(b Whiteville, TN, Dec 14, 1931; d Memphis, TN, May 26, 1989). American jazz pianist, composer, and bandleader. Born into a musical family that included his father, a drummer, and his brother Calvin, a guitarist, he grew up in Memphis where he heard major jazz artists. His influences included Nat “King” Cole, Fats Waller, Art Tatum, Bud Powell, and the little known Oscar Dennard. In his early career he worked with Booker Little, George Coleman, Sonny Criss, Jamil Nasser, and Charles Lloyd. He attended Tennessee State College before being drafted into the US Army in 1953. Following his discharge, in 1955 he moved to New York where he remained until 1961. An Atlantic album and appearance at the Newport Jazz Festival (1956) were both enthusiastically received. Newborn subsequently recorded four albums for Victor and two for Roulette in the 1950s. During a period in Los Angeles (...
[Melvin James ]
(b Battle Creek, MI, Dec 17, 1910; d New York, NY, May 28, 1988). American arranger, composer, producer, bandleader, trumpeter, and singer. Growing up as an African American musician in Zanesville, Ohio, Oliver was self taught as a trumpeter and arranger. After playing in territory bands in and around Zanesville and Columbus, he became a member of Jimmie Lunceford’s orchestra in 1933. His charts for the Lunceford band were distinguished by contrasts, crescendos, and unexpected melodic variations, thereby setting new standards in big band swing and close-harmony singing. His use of two-beat rhythms also set his arrangements apart.
In 1939 Oliver was hired by the trombonist Tommy Dorsey and turned his band into one of the hardest swinging and most sophisticated ensembles of the early 1940s. In 1946 he started his own big band. During the late 1940s and 1950s he mainly did studio work, as a music director for the labels Decca, Bethlehem, and Jubilee. He continued to lead big bands and smaller ensembles, recycling his old Lunceford and Dorsey successes and performing new arrangements. Along with Duke Ellington and Fletcher Henderson, Oliver must be rated one of the top arrangers of the swing era and infused almost every chart with vigor and surprise....
(b O’Neil, NE, April 18, 1902; d Eugene, OR, Dec 12, 1986). American bandleader, composer, and songwriter. He studied cornet and by 1916 had joined the vaudeville circuit. He started his first band in 1926 in Los Angeles, where he auditioned and befriended the young singer Bing Crosby at the Lafayette Hotel. Owens’ transformation into a prominent figure in Hawaiian music began when he was hired in 1934 to be the director of the band at the Royal Hawaiian Hotel in Waikiki. Actively studying the area’s traditions, native music, songs, and lyrics, Owens became one of the first to write down many of these tunes, often orchestrating them for use by his band the Royal Hawaiians. During his first year in residence, he composed the famous song “Sweet Leilani,” which became the band’s signature piece. The number was heard during a visit to the islands by Crosby, who requested its inclusion in his upcoming film, ...
David F. Garcia
(b Bronx, NY, Nov 21, 1927; d New York, NY, Sept 12, 1988). American pianist, arranger, and bandleader. Initially self-taught, Palmieri started piano lessons at seven. He began performing professionally in 1943 with the Osario Selasie Orchestra, eventually making his first recording, “Se va la rumba,” with the Rafael Muñoz Band in 1946. He pursued training in harmony, composition, and arranging with Otto Chesna while continuing piano studies with Margaret Allison Bonds. After performing with Tito Puente’s band from 1951 to 1953 he joined Pupi Campo’s band performing on Jack Paar’s Today show on CBS Television. In 1959 he debuted his popular charanga, La Orquesta Duboney, featuring Johnny Pacheco on flute. La Duboney recorded Cuban charanga music and American pop-inspired music for United Artists Records, while also popularizing the pachanga with Alegre Records in the early 1960s. Palmieri supplemented his performance career with teaching assignments in the public schools and at City College of New York in the early 1970s. For the next two decades he recorded and performed mostly as a featured artist with New York–based Latin bands, including that of his younger brother, Eddie Palmieri. Beloved and respected by musicians for his musical talent, knowledge, and professionalism, Palmieri was one of the most important Puerto Rican musicians to popularize and develop Latin music in New York....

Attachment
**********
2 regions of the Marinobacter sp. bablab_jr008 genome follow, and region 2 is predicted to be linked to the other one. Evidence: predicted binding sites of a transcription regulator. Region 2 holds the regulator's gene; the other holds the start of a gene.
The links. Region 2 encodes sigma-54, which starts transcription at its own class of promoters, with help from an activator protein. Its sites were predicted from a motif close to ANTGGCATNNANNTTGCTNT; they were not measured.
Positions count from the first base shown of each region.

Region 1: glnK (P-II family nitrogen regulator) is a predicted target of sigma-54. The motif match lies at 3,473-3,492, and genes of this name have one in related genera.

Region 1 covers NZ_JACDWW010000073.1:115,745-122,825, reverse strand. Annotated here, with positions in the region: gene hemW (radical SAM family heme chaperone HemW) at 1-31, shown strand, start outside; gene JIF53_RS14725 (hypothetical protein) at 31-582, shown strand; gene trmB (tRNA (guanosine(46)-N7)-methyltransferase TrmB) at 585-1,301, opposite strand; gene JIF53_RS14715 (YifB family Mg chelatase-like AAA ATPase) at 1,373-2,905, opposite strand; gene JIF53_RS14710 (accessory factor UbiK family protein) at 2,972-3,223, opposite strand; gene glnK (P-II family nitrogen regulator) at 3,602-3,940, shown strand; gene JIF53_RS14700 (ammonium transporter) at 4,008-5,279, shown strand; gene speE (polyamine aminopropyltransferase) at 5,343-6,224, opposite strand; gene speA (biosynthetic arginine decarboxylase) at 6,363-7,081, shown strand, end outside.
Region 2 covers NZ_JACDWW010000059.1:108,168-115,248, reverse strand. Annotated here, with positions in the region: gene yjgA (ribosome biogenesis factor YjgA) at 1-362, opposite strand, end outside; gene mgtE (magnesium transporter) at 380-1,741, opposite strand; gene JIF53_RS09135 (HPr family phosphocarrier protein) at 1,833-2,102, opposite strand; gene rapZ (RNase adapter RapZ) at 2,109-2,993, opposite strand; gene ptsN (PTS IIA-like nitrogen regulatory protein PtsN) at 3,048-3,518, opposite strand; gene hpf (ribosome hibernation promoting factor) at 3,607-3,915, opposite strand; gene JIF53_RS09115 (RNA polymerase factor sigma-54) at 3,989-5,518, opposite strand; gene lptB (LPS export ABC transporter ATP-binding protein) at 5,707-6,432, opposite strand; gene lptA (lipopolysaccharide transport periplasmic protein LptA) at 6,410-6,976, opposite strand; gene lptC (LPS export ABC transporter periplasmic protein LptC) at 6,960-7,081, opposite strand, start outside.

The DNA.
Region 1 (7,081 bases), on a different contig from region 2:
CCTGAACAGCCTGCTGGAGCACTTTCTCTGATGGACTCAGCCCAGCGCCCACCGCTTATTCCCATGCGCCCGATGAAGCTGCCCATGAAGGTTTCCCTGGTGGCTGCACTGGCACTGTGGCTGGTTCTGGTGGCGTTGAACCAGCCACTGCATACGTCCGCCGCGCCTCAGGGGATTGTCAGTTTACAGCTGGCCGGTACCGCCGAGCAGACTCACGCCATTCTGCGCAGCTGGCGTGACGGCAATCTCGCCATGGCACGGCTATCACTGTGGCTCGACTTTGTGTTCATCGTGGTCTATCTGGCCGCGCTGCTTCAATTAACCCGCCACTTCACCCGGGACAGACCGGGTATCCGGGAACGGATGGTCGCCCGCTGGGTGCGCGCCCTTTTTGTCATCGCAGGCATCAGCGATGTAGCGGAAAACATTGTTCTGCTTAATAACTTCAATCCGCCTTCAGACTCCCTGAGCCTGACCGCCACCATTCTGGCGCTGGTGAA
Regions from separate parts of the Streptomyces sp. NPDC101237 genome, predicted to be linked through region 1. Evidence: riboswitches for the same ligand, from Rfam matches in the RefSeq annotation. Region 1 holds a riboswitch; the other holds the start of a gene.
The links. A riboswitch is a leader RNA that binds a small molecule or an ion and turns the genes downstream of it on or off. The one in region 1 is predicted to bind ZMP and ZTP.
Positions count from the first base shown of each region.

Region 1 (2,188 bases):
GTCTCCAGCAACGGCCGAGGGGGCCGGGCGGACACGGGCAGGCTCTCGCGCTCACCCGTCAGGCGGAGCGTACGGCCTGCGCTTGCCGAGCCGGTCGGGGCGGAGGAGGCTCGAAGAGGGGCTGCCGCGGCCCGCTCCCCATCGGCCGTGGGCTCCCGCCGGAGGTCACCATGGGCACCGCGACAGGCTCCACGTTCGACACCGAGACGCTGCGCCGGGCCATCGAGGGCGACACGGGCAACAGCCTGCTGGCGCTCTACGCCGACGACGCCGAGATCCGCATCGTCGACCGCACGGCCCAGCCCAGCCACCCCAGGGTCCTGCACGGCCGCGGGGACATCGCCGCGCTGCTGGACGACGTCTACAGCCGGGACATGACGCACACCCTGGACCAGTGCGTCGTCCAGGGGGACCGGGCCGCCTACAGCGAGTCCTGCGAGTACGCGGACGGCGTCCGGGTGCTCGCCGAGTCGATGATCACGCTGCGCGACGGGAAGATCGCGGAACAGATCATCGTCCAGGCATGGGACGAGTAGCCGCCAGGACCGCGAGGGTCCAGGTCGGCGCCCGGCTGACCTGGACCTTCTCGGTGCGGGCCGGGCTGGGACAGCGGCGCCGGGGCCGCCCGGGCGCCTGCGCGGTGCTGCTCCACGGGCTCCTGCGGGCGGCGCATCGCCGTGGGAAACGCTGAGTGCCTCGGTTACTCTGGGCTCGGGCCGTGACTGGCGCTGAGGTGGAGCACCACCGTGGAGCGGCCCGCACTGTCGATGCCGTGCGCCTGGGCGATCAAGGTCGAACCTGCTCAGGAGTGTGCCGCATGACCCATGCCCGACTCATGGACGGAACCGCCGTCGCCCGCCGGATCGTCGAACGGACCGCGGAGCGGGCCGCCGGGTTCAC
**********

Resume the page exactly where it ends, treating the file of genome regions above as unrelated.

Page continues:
A. Scott Currie
(b Bronx, NY, Jan 10, 1952). American jazz bass player, bandleader, and composer. He grew up listening to such swing artists as Duke Ellington and played trumpet, trombone, and cello. Inspired by Ornette Coleman, John Coltrane, Archie Shepp, Cecil Taylor, and Albert Ayler, he took up bass in his teens and had formal studies, first with Paul West, then with richard Davis , Art Davis, and milt Hinton at Jazzmobile. Later he studied privately with jimmy Garrison and Wilbur Ware and developed a unique style featuring a propulsive alternation between rapid-fire upper-register playing and low punctuating open-string strums, along with vamps, walking “freebop” lines, and lyrical arco work. In 1973 Parker launched his professional career in the downtown New York loft-jazz scene, performing with Muntu and the Music Ensemble, and making his recorded debut on Frank Lowe’s album Black Beings (1973, ESP). Soon he was playing in bands led by Cecil Taylor and Don Cherry at Carnegie Hall and the Five Spot Café, jointly organizing loft concerts and festivals, and leading his own Centering Orchestras. By the early 1980s he had become Taylor’s main bass player and he eventually filled the chair from ...
Edgardo Diaz Diaz
(b Humacao, PR, July 17, 1921; d San Juan, PR, June 18, 2002). American saxophonist, bandleader, composer, and arranger. A member of one of Puerto Rico’s most respected musical families, he was trained in the practices of old Spanish military-band traditions by his father, Juan Peña Reyes (1879–1948). After playing in a band led by his cousin Rafael González Peña and another by Armando Castro, he was hired in 1947 as saxophone soloist for the César Concepción Orchestra. Divisions within this orchestra in 1954 led him and fellow members to create the 15-piece Orquesta Panamericana, which performed various Latin American genres. The ensemble also offered an early showcase for Ismael Rivera, who was later known as el Sonero Mayor. Popularly known as La Panamericana, the group conspicuously presented fresh Afro-Puerto Rican sounds on radio and television, helping bomba and plena—genres associated with marginal barrios—to become the most visible musical products of Puerto Rico. Peña’s training in music theory with Amaury Veray and Julián Bautista led to a strong catalog of nationalist compositions, including his ...